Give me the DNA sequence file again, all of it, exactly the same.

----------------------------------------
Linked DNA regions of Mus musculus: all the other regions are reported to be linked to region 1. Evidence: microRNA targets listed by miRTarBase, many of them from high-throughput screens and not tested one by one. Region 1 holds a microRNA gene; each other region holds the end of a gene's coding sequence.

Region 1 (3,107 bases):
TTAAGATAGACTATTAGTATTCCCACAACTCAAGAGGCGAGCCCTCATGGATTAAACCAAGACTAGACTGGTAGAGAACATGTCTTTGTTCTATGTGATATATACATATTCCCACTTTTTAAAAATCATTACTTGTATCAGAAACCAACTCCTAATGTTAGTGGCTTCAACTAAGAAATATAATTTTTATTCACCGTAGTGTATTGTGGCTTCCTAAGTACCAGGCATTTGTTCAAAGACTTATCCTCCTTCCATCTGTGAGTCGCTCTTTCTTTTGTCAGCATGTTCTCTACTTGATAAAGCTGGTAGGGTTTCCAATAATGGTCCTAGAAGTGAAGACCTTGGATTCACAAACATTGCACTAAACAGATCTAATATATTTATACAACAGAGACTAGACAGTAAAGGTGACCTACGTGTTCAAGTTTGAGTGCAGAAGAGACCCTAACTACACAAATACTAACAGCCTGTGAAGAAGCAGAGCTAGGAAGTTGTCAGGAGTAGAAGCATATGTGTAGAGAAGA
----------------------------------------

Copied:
Linked DNA regions of Mus musculus: all the other regions are reported to be linked to region 1. Evidence: microRNA targets listed by miRTarBase, many of them from high-throughput screens and not tested one by one. Region 1 holds a microRNA gene; each other region holds the end of a gene's coding sequence.

Region 1 (3,107 bases):
TTAAGATAGACTATTAGTATTCCCACAACTCAAGAGGCGAGCCCTCATGGATTAAACCAAGACTAGACTGGTAGAGAACATGTCTTTGTTCTATGTGATATATACATATTCCCACTTTTTAAAAATCATTACTTGTATCAGAAACCAACTCCTAATGTTAGTGGCTTCAACTAAGAAATATAATTTTTATTCACCGTAGTGTATTGTGGCTTCCTAAGTACCAGGCATTTGTTCAAAGACTTATCCTCCTTCCATCTGTGAGTCGCTCTTTCTTTTGTCAGCATGTTCTCTACTTGATAAAGCTGGTAGGGTTTCCAATAATGGTCCTAGAAGTGAAGACCTTGGATTCACAAACATTGCACTAAACAGATCTAATATATTTATACAACAGAGACTAGACAGTAAAGGTGACCTACGTGTTCAAGTTTGAGTGCAGAAGAGACCCTAACTACACAAATACTAACAGCCTGTGAAGAAGCAGAGCTAGGAAGTTGTCAGGAGTAGAAGCATATGTGTAGAGAAGA